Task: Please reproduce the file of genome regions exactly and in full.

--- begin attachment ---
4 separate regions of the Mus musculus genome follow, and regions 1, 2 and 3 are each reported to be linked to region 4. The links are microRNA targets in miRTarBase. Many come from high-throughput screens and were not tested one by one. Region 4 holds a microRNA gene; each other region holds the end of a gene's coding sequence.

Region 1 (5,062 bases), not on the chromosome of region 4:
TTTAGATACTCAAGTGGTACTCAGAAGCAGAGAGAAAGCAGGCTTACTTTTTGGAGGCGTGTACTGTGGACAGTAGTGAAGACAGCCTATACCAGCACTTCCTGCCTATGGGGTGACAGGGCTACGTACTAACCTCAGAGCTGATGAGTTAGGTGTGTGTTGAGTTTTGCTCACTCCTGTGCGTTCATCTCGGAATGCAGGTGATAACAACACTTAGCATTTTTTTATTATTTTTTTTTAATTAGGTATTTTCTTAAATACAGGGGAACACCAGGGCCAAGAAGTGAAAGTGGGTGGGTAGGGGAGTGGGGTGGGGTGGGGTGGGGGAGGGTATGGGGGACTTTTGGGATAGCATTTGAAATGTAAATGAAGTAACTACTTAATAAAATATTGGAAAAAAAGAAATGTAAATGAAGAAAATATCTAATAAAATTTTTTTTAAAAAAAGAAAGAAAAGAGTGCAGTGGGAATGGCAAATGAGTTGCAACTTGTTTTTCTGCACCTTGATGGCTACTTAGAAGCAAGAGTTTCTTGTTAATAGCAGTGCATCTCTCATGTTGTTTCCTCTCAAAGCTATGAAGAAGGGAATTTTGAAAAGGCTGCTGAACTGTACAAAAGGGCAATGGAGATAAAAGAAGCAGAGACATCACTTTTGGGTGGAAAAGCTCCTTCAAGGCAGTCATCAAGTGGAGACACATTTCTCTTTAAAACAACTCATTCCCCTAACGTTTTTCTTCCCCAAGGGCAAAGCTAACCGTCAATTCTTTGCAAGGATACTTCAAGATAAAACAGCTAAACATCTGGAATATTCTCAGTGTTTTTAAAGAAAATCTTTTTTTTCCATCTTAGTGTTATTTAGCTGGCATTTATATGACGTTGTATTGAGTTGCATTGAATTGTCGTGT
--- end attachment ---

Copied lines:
4 separate regions of the Mus musculus genome follow, and regions 1, 2 and 3 are each reported to be linked to region 4. The links are microRNA targets in miRTarBase. Many come from high-throughput screens and were not tested one by one. Region 4 holds a microRNA gene; each other region holds the end of a gene's coding sequence.

Region 1 (5,062 bases), not on the chromosome of region 4:
TTTAGATACTCAAGTGGTACTCAGAAGCAGAGAGAAAGCAGGCTTACTTTTTGGAGGCGTGTACTGTGGACAGTAGTGAAGACAGCCTATACCAGCACTTCCTGCCTATGGGGTGACAGGGCTACGTACTAACCTCAGAGCTGATGAGTTAGGTGTGTGTTGAGTTTTGCTCACTCCTGTGCGTTCATCTCGGAATGCAGGTGATAACAACACTTAGCATTTTTTTATTATTTTTTTTTAATTAGGTATTTTCTTAAATACAGGGGAACACCAGGGCCAAGAAGTGAAAGTGGGTGGGTAGGGGAGTGGGGTGGGGTGGGGTGGGGGAGGGTATGGGGGACTTTTGGGATAGCATTTGAAATGTAAATGAAGTAACTACTTAATAAAATATTGGAAAAAAAGAAATGTAAATGAAGAAAATATCTAATAAAATTTTTTTTAAAAAAAGAAAGAAAAGAGTGCAGTGGGAATGGCAAATGAGTTGCAACTTGTTTTTCTGCACCTTGATGGCTACTTAGAAGCAAGAGTTTCTTGTTAATAGCAGTGCATCTCTCATGTTGTTTCCTCTCAAAGCTATGAAGAAGGGAATTTTGAAAAGGCTGCTGAACTGTACAAAAGGGCAATGGAGATAAAAGAAGCAGAGACATCACTTTTGGGTGGAAAAGCTCCTTCAAGGCAGTCATCAAGTGGAGACACATTTCTCTTTAAAACAACTCATTCCCCTAACGTTTTTCTTCCCCAAGGGCAAAGCTAACCGTCAATTCTTTGCAAGGATACTTCAAGATAAAACAGCTAAACATCTGGAATATTCTCAGTGTTTTTAAAGAAAATCTTTTTTTTCCATCTTAGTGTTATTTAGCTGGCATTTATATGACGTTGTATTGAGTTGCATTGAATTGTCGTGT